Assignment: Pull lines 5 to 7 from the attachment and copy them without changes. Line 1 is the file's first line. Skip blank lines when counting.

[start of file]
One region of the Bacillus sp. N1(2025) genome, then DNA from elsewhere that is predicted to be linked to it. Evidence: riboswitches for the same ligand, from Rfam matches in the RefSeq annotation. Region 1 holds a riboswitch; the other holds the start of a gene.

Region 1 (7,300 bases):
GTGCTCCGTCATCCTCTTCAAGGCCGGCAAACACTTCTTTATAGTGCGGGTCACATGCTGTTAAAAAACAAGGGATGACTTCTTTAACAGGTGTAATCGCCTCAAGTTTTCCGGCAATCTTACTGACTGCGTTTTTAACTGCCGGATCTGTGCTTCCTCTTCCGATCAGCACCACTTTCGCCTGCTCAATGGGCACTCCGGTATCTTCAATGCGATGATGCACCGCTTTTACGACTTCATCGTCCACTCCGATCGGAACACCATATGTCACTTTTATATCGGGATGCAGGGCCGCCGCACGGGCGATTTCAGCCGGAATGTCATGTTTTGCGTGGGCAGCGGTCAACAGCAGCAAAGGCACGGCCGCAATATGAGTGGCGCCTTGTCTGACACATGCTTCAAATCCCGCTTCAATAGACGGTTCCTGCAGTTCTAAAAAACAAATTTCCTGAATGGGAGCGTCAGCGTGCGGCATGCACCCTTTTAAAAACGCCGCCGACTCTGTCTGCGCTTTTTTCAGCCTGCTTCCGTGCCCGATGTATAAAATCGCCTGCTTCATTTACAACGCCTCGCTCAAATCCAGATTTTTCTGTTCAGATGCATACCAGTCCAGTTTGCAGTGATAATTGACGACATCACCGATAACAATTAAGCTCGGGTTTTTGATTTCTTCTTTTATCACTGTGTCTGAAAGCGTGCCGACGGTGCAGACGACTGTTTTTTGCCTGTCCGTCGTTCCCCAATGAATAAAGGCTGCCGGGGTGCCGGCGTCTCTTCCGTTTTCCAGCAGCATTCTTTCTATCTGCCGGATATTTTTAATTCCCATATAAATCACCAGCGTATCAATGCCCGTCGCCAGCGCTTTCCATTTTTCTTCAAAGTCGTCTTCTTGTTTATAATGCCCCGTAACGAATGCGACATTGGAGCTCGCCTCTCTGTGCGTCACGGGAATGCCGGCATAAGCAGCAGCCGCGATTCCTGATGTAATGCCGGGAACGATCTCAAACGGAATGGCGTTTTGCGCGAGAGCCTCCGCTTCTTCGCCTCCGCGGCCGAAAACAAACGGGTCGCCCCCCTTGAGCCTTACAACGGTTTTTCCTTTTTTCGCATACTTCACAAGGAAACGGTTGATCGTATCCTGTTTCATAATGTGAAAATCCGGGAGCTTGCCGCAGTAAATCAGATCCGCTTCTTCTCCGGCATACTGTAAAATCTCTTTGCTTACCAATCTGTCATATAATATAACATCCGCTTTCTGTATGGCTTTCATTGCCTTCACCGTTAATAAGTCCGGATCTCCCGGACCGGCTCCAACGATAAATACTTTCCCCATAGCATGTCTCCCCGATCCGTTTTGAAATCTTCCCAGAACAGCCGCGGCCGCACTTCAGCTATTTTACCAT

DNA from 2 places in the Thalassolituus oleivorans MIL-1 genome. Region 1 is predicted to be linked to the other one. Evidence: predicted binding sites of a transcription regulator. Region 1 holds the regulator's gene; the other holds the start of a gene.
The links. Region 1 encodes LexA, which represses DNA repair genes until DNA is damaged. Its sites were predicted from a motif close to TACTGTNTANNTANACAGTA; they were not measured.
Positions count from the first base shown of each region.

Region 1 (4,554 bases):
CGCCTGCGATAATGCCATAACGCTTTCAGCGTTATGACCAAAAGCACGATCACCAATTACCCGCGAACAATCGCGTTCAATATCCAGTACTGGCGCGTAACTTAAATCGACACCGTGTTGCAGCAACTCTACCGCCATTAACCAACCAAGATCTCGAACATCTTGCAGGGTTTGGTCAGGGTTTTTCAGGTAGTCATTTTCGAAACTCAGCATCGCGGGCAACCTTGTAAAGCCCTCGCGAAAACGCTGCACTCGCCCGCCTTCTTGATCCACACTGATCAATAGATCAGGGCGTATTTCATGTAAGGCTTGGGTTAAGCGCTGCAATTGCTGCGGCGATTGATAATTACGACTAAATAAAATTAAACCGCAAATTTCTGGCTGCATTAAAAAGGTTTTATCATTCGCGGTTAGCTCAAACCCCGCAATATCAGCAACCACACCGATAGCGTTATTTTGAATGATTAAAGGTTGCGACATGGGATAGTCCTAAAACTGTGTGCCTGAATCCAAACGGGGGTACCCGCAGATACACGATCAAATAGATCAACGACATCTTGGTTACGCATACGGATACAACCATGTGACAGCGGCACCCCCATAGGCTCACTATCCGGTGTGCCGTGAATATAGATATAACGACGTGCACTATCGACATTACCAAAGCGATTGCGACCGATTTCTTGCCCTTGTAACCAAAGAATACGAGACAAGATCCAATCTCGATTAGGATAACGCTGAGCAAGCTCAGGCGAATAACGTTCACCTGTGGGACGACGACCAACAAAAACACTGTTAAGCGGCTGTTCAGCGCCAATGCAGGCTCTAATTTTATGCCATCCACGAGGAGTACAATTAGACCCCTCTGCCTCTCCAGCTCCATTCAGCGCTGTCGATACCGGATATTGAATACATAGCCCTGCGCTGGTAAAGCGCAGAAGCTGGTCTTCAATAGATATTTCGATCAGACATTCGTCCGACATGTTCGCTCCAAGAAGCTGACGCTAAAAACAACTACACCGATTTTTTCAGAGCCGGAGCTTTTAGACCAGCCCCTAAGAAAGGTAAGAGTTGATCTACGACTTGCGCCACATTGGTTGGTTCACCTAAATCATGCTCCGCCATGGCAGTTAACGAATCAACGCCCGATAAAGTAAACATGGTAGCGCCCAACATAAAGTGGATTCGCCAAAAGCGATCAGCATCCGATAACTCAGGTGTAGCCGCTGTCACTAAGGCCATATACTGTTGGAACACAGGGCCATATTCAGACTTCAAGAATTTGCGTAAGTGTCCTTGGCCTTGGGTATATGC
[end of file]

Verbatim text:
The links. Region 1 encodes LexA, which represses DNA repair genes until DNA is damaged. Its sites were predicted from a motif close to TACTGTNTANNTANACAGTA; they were not measured.
Positions count from the first base shown of each region.

Region 1 (4,554 bases):